Luc Besson has been the force behind quite a few enjoyable films, including La Femme Nikita (1991), The Professional (1994) and The Fifth Element (1997). So, when I heard he had written the story for From Paris with Love, I figured it was worth checking out.
Of course, as happens so many times, we were unable to see the film in theaters. Recently, however, it arrived on NetFlix® instant viewing. I couldn’t wait to find out if this was going to be another gem from Besson. Or if Travolta and Rhys-Meyers were going to screw it up somehow.
Ever since his “rebirth” in Pulp Fiction (1994), John Travolta has taken advantage of his renewed popularity in a variety of films, be it bizarre (Hairspray (2007)), funny (Get Shorty (1995)) or animated (Bolt (2008)). In From Paris with Love, he not only imitates Bruce Willis’ bald pate, he tries to play the wise-cracking, action fighter Willis made famous with Die Hard (1988). Unfortunately, while Travolta is occasionally entertaining in From Paris with Love, he doesn’t have the witty repartee that Willis boasted. He just comes off looking like second best.
He is a good choice for the character, however, as he comes off like the big uncouth American he’s supposed to be. He does get a chance to show he’s pretty good at the action bit, but he just doesn’t mix well with his more refined co-stars. The camaraderie between him and his new partner/driver, Jonathan Rhys Meyers, always feels forced.
Jonathan Rhys Meyers, who did a decent job as part of the IMF team in Mission: Impossible III (2006), on the other hand, starts off calm and cool, but slowly deteriorates throughout the film. His best moments are when he’s smoothly excusing himself to clandestinely switch plates on a car near the beginning of the film. Unfortunately, as he goes completely out of his depth with new partner Travolta, he seems to leave his acting prowess behind as well. His acting is so off it culminates in a “read-from-cue-cards” feel to his speech during the climactic moments in the film.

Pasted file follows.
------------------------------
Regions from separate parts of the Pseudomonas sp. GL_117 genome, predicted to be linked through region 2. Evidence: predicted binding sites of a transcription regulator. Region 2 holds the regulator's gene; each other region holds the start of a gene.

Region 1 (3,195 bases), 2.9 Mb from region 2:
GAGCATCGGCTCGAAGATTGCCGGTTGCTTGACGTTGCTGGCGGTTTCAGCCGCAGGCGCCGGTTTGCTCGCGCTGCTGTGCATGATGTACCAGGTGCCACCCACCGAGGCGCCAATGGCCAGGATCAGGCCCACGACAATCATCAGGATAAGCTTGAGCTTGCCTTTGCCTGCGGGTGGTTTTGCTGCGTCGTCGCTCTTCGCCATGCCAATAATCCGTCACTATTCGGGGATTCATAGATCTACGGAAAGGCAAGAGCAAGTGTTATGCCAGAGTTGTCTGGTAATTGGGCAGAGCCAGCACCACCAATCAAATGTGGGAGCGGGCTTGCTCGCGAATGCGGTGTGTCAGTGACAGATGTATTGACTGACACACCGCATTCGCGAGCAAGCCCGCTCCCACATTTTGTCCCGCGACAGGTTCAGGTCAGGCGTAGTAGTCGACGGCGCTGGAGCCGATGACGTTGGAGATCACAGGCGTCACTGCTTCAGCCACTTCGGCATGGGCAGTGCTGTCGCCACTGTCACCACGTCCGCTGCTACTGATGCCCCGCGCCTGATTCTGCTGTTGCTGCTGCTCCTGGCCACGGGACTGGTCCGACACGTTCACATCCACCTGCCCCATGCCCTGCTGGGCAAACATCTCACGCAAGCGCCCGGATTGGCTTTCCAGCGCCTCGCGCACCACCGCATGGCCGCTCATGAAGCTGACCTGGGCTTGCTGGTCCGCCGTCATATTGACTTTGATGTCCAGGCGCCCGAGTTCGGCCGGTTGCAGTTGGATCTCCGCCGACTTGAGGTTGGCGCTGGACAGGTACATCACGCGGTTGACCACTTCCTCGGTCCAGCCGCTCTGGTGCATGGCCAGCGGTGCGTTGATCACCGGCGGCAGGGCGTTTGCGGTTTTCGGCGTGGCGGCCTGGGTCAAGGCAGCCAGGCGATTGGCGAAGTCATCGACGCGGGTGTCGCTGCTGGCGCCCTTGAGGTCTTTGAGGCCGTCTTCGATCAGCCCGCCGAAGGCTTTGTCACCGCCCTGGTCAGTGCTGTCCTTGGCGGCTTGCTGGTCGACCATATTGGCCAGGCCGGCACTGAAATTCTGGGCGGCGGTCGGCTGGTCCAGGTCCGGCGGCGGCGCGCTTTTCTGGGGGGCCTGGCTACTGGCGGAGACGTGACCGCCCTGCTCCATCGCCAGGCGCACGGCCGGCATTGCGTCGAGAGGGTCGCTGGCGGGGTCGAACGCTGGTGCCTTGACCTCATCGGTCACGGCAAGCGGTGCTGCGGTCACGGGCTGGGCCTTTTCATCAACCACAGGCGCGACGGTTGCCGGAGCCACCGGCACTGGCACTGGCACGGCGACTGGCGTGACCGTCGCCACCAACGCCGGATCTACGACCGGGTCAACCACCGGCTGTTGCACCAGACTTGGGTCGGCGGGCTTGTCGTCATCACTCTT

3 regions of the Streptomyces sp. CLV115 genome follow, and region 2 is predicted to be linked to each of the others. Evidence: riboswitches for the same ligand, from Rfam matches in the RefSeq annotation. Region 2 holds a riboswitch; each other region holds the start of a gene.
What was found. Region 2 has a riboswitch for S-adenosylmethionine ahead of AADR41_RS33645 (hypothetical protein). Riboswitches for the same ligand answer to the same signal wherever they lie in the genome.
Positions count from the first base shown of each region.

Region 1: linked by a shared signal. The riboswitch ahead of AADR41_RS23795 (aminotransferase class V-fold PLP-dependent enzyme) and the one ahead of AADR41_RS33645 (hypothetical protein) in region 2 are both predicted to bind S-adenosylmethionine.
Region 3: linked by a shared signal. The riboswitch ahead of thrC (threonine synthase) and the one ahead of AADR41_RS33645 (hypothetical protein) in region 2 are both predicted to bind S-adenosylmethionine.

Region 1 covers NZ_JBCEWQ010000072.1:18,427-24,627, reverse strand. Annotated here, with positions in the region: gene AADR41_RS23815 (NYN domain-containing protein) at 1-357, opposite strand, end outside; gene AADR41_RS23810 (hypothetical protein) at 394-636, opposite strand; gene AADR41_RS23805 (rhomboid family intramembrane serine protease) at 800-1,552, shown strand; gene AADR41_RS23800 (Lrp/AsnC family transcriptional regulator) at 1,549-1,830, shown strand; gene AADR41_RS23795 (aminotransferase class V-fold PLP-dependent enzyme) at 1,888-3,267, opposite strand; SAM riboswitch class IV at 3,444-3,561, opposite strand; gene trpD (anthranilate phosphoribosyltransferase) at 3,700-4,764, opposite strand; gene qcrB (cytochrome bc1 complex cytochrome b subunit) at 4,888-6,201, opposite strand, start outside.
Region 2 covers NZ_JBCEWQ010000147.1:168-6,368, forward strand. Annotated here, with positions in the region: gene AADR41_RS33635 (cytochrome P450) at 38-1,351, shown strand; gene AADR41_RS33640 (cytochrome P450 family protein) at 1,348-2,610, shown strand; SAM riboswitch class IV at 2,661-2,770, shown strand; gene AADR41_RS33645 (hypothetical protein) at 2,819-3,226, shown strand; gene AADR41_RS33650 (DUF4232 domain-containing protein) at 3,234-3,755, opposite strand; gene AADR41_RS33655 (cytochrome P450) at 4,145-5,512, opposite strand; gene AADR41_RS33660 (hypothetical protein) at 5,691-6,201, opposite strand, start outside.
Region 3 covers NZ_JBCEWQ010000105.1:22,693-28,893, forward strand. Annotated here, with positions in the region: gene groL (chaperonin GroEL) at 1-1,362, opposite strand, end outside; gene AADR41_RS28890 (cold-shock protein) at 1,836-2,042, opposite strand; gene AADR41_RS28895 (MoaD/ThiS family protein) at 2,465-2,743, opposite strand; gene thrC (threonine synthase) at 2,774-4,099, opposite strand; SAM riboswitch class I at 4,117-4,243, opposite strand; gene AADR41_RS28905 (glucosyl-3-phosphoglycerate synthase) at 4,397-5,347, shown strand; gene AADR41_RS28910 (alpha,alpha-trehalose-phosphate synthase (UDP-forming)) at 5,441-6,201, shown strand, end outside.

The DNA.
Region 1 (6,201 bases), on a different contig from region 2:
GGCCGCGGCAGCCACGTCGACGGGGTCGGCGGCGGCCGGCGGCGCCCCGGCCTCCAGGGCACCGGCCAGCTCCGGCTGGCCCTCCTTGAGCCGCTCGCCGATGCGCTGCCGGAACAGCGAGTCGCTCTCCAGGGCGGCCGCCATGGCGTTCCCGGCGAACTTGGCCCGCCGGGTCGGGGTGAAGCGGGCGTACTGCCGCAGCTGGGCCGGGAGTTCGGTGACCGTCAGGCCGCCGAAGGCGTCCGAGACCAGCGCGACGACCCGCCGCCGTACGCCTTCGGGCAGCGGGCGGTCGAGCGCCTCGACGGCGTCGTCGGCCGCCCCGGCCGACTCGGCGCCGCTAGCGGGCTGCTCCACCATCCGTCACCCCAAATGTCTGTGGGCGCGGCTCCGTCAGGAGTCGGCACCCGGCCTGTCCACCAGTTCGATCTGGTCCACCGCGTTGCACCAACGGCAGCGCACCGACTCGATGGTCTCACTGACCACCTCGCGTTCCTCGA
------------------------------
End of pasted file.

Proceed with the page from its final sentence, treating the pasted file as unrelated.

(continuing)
The action itself is pretty entertaining, and should get most action junkies’ blood boiling, thanks to a fuselage of gunfire and mayhem strewn capriciously throughout the film. But most will only shake their heads in chagrin when point-blank shots seem to miss our heroes by miles while those same heroes can fire wild shots that hit each and every target easily. Since no radar-guided weaponry or force fields are ever mentioned, the fault seems to go to the cinematographer. They could have easily made those shots seem a bit more, well…realistic isn’t the right term, but at least a bit less ridiculously obvious.
The culture clash aspect of this odd couple/buddy cop flick is given some fresh appeal thanks to the script. It gives viewers a chance to basically tag along for a wild shooting spree in a foreign country with some gun-happy yo-yos. The public expects a bit more than an action-for-the-sake-of-action flick from writer Luc Besson, however, so may end up a bit disappointed with From Paris with Love.
While Rhys Meyers’ degenerating acting skills help ruin critical moments in the script, it’s still fun watching a chrome-domed Travolta tear his way through the streets of France. That’s especially true when he gets to strap on a rocket launcher along the way. Unfortunately, his charisma and wit that made his character Chili Palmer so refreshing in Get Shorty (1995) have all but deserted him (save for a tongue-in-cheek Pulp Fiction (1994) “royale with cheese” homage). Sadley, he never really manages to free himself from Willis’ obvious shadow.
Start with some stony acting from Rhys Meyers. Toss in a not-quite-as-fun-as-expected performance from Travolta. Add in some rather obvious bullet-eluding from the heroes during the multitude of action junkie-endorsed sequences. Mix with a script that tries to give it an extra twist to separate itself from the rest of the mundane action flicks, but never manages to do it. Put it all together, and From Paris with Love just isn’t quite the action thriller flick viewers are hoping for.